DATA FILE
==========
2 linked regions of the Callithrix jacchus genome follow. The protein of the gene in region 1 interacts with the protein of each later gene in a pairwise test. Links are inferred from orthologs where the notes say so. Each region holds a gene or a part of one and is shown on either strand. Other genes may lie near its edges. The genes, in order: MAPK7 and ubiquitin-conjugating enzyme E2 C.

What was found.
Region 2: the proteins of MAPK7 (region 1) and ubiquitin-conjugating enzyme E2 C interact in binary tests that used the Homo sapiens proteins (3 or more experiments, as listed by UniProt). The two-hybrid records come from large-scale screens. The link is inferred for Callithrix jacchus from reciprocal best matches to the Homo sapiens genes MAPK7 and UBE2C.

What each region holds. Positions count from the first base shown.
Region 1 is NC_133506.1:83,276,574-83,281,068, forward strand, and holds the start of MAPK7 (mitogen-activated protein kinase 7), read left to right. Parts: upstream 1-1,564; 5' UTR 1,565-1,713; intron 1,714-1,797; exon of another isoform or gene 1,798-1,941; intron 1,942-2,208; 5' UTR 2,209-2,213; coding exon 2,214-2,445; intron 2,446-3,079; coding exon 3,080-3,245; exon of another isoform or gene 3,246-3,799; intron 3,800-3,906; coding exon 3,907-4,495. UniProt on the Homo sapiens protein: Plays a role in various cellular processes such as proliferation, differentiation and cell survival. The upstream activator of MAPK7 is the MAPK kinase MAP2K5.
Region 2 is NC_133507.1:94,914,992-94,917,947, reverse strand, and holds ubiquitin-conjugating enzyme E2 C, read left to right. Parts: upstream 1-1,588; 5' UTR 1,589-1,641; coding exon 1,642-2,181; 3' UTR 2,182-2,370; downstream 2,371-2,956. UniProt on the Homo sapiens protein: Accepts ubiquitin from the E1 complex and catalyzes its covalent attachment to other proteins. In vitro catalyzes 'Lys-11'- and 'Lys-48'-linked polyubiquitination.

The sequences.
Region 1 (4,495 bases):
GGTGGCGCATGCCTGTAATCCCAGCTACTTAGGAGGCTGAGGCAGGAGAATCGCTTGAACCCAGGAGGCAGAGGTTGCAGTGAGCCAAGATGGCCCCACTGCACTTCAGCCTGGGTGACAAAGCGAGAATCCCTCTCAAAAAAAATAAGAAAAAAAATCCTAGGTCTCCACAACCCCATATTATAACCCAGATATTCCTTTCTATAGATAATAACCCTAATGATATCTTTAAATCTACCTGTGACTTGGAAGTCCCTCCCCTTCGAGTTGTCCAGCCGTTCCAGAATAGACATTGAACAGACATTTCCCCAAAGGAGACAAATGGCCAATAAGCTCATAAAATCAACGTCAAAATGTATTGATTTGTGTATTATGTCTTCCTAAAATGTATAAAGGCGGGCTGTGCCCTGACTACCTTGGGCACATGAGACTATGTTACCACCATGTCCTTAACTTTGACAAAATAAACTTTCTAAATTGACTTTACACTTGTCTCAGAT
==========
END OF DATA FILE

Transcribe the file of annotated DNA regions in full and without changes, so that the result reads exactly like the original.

2 linked regions of the Callithrix jacchus genome follow. The protein of the gene in region 1 interacts with the protein of each later gene in a pairwise test. Links are inferred from orthologs where the notes say so. Each region holds a gene or a part of one and is shown on either strand. Other genes may lie near its edges. The genes, in order: MAPK7 and ubiquitin-conjugating enzyme E2 C.

What was found.
Region 2: the proteins of MAPK7 (region 1) and ubiquitin-conjugating enzyme E2 C interact in binary tests that used the Homo sapiens proteins (3 or more experiments, as listed by UniProt). The two-hybrid records come from large-scale screens. The link is inferred for Callithrix jacchus from reciprocal best matches to the Homo sapiens genes MAPK7 and UBE2C.

What each region holds. Positions count from the first base shown.
Region 1 is NC_133506.1:83,276,574-83,281,068, forward strand, and holds the start of MAPK7 (mitogen-activated protein kinase 7), read left to right. Parts: upstream 1-1,564; 5' UTR 1,565-1,713; intron 1,714-1,797; exon of another isoform or gene 1,798-1,941; intron 1,942-2,208; 5' UTR 2,209-2,213; coding exon 2,214-2,445; intron 2,446-3,079; coding exon 3,080-3,245; exon of another isoform or gene 3,246-3,799; intron 3,800-3,906; coding exon 3,907-4,495. UniProt on the Homo sapiens protein: Plays a role in various cellular processes such as proliferation, differentiation and cell survival. The upstream activator of MAPK7 is the MAPK kinase MAP2K5.
Region 2 is NC_133507.1:94,914,992-94,917,947, reverse strand, and holds ubiquitin-conjugating enzyme E2 C, read left to right. Parts: upstream 1-1,588; 5' UTR 1,589-1,641; coding exon 1,642-2,181; 3' UTR 2,182-2,370; downstream 2,371-2,956. UniProt on the Homo sapiens protein: Accepts ubiquitin from the E1 complex and catalyzes its covalent attachment to other proteins. In vitro catalyzes 'Lys-11'- and 'Lys-48'-linked polyubiquitination.

The sequences.
Region 1 (4,495 bases):
GGTGGCGCATGCCTGTAATCCCAGCTACTTAGGAGGCTGAGGCAGGAGAATCGCTTGAACCCAGGAGGCAGAGGTTGCAGTGAGCCAAGATGGCCCCACTGCACTTCAGCCTGGGTGACAAAGCGAGAATCCCTCTCAAAAAAAATAAGAAAAAAAATCCTAGGTCTCCACAACCCCATATTATAACCCAGATATTCCTTTCTATAGATAATAACCCTAATGATATCTTTAAATCTACCTGTGACTTGGAAGTCCCTCCCCTTCGAGTTGTCCAGCCGTTCCAGAATAGACATTGAACAGACATTTCCCCAAAGGAGACAAATGGCCAATAAGCTCATAAAATCAACGTCAAAATGTATTGATTTGTGTATTATGTCTTCCTAAAATGTATAAAGGCGGGCTGTGCCCTGACTACCTTGGGCACATGAGACTATGTTACCACCATGTCCTTAACTTTGACAAAATAAACTTTCTAAATTGACTTTACACTTGTCTCAGAT